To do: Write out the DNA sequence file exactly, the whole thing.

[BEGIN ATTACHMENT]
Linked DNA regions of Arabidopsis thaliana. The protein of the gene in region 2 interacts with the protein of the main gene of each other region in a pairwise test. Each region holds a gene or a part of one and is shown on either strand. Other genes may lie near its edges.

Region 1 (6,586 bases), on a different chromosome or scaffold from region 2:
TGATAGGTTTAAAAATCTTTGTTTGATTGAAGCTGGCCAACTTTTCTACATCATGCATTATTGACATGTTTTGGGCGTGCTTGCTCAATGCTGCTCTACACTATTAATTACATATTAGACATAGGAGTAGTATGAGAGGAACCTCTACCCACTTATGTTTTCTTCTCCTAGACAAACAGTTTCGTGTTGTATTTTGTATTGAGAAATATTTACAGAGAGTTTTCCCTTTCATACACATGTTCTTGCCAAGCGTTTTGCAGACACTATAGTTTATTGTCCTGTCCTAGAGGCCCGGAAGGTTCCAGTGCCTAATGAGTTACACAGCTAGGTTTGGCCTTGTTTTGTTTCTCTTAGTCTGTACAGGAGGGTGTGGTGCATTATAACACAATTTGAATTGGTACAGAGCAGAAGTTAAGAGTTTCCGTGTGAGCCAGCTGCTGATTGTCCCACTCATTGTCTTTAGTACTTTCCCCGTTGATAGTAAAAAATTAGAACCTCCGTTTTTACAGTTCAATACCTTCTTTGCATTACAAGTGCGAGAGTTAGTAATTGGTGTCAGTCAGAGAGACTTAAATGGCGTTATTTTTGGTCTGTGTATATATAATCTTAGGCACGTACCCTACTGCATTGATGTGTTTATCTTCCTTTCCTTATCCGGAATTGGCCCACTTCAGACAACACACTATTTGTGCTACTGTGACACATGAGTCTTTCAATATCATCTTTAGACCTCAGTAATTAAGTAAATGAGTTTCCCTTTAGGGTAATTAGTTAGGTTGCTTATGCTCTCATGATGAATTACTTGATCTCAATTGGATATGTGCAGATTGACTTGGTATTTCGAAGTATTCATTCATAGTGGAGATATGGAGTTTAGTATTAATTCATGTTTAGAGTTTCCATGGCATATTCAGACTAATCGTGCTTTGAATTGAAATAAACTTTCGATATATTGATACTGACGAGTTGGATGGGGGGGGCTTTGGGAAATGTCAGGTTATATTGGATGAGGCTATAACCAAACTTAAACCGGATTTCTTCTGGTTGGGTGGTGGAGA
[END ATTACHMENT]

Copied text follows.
Linked DNA regions of Arabidopsis thaliana. The protein of the gene in region 2 interacts with the protein of the main gene of each other region in a pairwise test. Each region holds a gene or a part of one and is shown on either strand. Other genes may lie near its edges.

Region 1 (6,586 bases), on a different chromosome or scaffold from region 2:
TGATAGGTTTAAAAATCTTTGTTTGATTGAAGCTGGCCAACTTTTCTACATCATGCATTATTGACATGTTTTGGGCGTGCTTGCTCAATGCTGCTCTACACTATTAATTACATATTAGACATAGGAGTAGTATGAGAGGAACCTCTACCCACTTATGTTTTCTTCTCCTAGACAAACAGTTTCGTGTTGTATTTTGTATTGAGAAATATTTACAGAGAGTTTTCCCTTTCATACACATGTTCTTGCCAAGCGTTTTGCAGACACTATAGTTTATTGTCCTGTCCTAGAGGCCCGGAAGGTTCCAGTGCCTAATGAGTTACACAGCTAGGTTTGGCCTTGTTTTGTTTCTCTTAGTCTGTACAGGAGGGTGTGGTGCATTATAACACAATTTGAATTGGTACAGAGCAGAAGTTAAGAGTTTCCGTGTGAGCCAGCTGCTGATTGTCCCACTCATTGTCTTTAGTACTTTCCCCGTTGATAGTAAAAAATTAGAACCTCCGTTTTTACAGTTCAATACCTTCTTTGCATTACAAGTGCGAGAGTTAGTAATTGGTGTCAGTCAGAGAGACTTAAATGGCGTTATTTTTGGTCTGTGTATATATAATCTTAGGCACGTACCCTACTGCATTGATGTGTTTATCTTCCTTTCCTTATCCGGAATTGGCCCACTTCAGACAACACACTATTTGTGCTACTGTGACACATGAGTCTTTCAATATCATCTTTAGACCTCAGTAATTAAGTAAATGAGTTTCCCTTTAGGGTAATTAGTTAGGTTGCTTATGCTCTCATGATGAATTACTTGATCTCAATTGGATATGTGCAGATTGACTTGGTATTTCGAAGTATTCATTCATAGTGGAGATATGGAGTTTAGTATTAATTCATGTTTAGAGTTTCCATGGCATATTCAGACTAATCGTGCTTTGAATTGAAATAAACTTTCGATATATTGATACTGACGAGTTGGATGGGGGGGGCTTTGGGAAATGTCAGGTTATATTGGATGAGGCTATAACCAAACTTAAACCGGATTTCTTCTGGTTGGGTGGTGGAGA